“That was a song that had to be written about the North. I was in Derry on the weekend that internment was introduced — I had a kind of a gut reaction and in anger and frustration, I wrote an anti-internment song called ‘Free the People’. Luke Kelly was all over that and we recorded it within weeks, and it was a hit for The Dubliners.
"It wasn’t a great song but it served to get my head into that whole space of writing about something political, which had never been my forte before.
"The actual writing of ‘The Town I Loved So Well’ took months. I knew that this was a very volatile situation and with the wrongly chosen words it could just become another rebel song. There were plenty of those already and what we didn’t need then, in this very highly charged atmosphere in Northern Ireland was another rebel song.”
My Boy (written for Richard Harris and later performed by Elvis)
“That was fun, there was never a dull moment with Richard, I was very fond of him. We got the record into the top 20 and did an American tour. I came back from that and I was very close to checking myself into St John of God’s. I thought, ‘that was fun, but Jesus Christ, I had better get myself back on track’.
"Harris went back to making movies, I went back to my other stuff and I thought that was it. Elvis taking up the song later was a real bonus.”
Shang-a-Lang (The Bay City Rollers)
“I did ‘Saturday Night’ with the Bay City Rollers, it sold gazillions, was number one in America and really broke them globally. But my favourite with them was ‘Shang-A-Lang’. Two months ago, I was performing on the high altar in Clonard Monastery in Belfast at the West Belfast Festival.
"The following night, I was on stage in Leopardstown with the Bay City Rollers doing ‘Shang-a-Lang’. They did it as one of their encores and called me on to the stage and I had such a laugh. The song is a big fan favourite, it reminds me of a fun time.”
“Rugby was largely played in the non-Catholic schools in the North while in the Catholic schools, it was soccer or Gaelic. So the players from the North were normally of the Unionist persuasion, as were the fans. The IRFU had kicked the can down the road for a long time, with the uncomfortable situation where, when ‘Amhrán na bhFiann’ was played, the guys in the squad would have to stand there dumb.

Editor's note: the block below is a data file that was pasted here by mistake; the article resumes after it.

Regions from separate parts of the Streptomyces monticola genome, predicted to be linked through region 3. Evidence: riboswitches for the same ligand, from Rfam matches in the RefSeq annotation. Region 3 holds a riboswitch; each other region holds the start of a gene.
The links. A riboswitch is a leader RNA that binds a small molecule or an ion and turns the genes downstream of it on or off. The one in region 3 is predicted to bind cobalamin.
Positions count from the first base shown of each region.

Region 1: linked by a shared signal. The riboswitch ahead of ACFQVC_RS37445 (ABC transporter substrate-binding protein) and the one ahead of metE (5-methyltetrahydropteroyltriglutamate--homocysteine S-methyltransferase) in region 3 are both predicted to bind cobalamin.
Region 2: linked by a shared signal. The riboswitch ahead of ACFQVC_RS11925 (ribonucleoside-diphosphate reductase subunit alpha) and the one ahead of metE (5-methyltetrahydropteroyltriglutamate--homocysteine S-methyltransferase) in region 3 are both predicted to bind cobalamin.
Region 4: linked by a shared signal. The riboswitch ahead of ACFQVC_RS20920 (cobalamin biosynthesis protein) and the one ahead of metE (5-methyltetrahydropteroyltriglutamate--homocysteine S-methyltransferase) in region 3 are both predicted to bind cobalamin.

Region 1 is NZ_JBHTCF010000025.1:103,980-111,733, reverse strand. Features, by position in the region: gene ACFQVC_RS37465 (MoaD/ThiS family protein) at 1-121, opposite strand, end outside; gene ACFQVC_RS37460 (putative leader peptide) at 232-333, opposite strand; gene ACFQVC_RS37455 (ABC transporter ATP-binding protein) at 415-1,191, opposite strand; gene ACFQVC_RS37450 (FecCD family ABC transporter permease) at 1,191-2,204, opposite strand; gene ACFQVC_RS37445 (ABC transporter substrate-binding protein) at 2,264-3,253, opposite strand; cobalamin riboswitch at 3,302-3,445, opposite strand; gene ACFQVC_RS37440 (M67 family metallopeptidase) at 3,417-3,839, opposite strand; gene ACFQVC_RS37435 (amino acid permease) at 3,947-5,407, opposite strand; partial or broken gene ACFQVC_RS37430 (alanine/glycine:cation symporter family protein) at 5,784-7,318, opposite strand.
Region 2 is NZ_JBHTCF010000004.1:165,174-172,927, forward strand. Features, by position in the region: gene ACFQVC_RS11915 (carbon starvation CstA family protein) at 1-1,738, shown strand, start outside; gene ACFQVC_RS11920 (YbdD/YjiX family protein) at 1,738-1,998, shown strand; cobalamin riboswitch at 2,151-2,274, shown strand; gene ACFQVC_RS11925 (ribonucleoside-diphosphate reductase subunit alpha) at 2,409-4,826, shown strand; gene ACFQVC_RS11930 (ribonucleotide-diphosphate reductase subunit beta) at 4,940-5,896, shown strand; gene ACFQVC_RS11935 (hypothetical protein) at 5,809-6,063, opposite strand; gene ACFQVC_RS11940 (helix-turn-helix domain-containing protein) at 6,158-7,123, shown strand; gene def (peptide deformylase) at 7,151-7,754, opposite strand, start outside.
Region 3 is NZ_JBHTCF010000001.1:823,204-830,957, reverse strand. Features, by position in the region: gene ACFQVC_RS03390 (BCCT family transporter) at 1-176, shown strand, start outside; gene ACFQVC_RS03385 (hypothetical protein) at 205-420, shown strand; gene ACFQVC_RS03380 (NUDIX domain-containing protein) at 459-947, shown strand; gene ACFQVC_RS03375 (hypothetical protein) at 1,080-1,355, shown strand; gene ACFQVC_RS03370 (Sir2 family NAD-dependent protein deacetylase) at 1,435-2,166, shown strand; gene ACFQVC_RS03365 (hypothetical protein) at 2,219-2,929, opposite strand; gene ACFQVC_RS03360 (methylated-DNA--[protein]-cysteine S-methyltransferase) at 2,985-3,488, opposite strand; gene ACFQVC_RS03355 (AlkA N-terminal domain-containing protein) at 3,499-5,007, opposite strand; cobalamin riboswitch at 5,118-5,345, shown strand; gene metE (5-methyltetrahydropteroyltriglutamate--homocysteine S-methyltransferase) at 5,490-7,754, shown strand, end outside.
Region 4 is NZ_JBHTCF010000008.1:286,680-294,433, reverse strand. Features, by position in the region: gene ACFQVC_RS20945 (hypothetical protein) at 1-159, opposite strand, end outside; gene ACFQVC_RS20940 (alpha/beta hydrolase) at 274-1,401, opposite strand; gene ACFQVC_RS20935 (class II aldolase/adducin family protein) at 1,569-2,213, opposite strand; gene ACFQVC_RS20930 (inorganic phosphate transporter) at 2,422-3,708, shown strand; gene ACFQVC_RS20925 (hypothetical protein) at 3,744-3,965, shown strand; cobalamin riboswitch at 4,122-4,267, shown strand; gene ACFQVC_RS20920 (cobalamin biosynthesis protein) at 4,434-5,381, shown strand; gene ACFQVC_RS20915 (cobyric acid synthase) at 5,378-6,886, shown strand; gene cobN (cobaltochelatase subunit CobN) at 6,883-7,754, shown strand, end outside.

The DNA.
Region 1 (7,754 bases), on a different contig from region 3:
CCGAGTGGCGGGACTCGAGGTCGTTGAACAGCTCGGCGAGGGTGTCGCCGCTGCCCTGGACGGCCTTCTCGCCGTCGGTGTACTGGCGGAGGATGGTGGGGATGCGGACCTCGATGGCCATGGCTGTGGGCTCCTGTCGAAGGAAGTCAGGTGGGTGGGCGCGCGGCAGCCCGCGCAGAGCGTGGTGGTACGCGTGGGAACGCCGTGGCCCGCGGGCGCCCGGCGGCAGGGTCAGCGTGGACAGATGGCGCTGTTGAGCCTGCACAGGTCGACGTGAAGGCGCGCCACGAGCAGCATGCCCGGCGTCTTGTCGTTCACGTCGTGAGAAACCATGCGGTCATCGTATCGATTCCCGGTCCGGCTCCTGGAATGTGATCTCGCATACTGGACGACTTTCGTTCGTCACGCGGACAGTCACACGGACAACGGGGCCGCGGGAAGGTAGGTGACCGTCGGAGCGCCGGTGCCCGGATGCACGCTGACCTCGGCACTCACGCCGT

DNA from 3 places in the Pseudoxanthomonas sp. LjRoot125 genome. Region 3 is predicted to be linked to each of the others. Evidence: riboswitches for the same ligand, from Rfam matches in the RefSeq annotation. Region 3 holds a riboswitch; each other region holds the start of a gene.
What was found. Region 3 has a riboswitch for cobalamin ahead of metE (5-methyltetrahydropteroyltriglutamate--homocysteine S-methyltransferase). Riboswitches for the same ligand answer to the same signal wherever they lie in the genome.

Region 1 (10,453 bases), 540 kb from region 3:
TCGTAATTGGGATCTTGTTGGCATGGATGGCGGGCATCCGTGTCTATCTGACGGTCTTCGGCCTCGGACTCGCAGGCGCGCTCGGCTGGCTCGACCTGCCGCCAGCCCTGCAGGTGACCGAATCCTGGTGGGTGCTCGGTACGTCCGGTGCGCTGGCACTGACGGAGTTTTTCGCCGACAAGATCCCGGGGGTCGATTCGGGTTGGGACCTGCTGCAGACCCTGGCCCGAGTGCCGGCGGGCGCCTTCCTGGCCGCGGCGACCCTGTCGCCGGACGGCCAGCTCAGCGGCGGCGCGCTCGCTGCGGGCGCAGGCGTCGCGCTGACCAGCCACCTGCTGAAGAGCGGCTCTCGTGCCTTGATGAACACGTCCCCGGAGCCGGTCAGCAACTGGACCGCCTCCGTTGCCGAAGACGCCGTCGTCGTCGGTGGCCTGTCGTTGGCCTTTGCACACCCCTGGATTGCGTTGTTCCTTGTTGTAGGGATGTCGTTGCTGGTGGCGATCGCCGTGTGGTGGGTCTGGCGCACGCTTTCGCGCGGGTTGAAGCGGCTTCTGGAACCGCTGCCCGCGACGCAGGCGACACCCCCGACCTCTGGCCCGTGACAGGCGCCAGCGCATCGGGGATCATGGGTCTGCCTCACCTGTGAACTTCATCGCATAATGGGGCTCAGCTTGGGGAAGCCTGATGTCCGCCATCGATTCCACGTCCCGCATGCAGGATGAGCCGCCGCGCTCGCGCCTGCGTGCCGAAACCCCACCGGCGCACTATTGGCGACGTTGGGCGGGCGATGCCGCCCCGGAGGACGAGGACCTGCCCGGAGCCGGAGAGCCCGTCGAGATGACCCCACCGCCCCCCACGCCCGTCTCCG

"The IRFU commissioned me to come up with a sporting anthem — it was never meant to replace Amhrán na bhFiann. It took time for it to catch the imagination of the public but I knew it was going to earn its spurs. The fact that it has now been adopted in cricket and hockey is kind of flattering to me and I am delighted with that.
"I knew there would be flak; I got the stuff about pandering to unionists and all that. Peoplewho made that complaint do notappreciate there are people in the North who are born to believe they are British and you have to respect that.”
“We were at the start of our touring career and after the Gaiety, we went to the Opera House in Cork. I was so nervous about carrying a whole show by myself, even with an orchestra, that I got Niall Toibín to do the first half. The first night at the Opera House was brilliant.
"From early days, Cork audiences wrapped their arms around me. Our last two tunes were ‘Mise Éire’, as a tribute to Seán Ó Ríada, who is still one of my heroes, and ‘The Town I Loved So Well’. We got a standing ovation.
"Then big Paddy, the stage doorman, said ‘If you had only done ‘The Banks’, you would have wrecked the place’. I had been aware of a Joe Lynch recording of ‘The Banks’ but I wasn’t familiar with the song. I thought it would be nice for me to make the effort to learn it if it was as important as Paddy was saying.
"So, he came in the following morning, sang it for me and I sat at the piano writing it all down. I did a quick arrangement for the orchestra and we put it in the set that night. As Paddy had predicted, it wrecked the place. The next time we were in Cork, I took it a stage further. We did a Cork medley starting with ‘Beautiful City’, then going into ‘The Boys of Fairhill’ and ‘The Banks’.”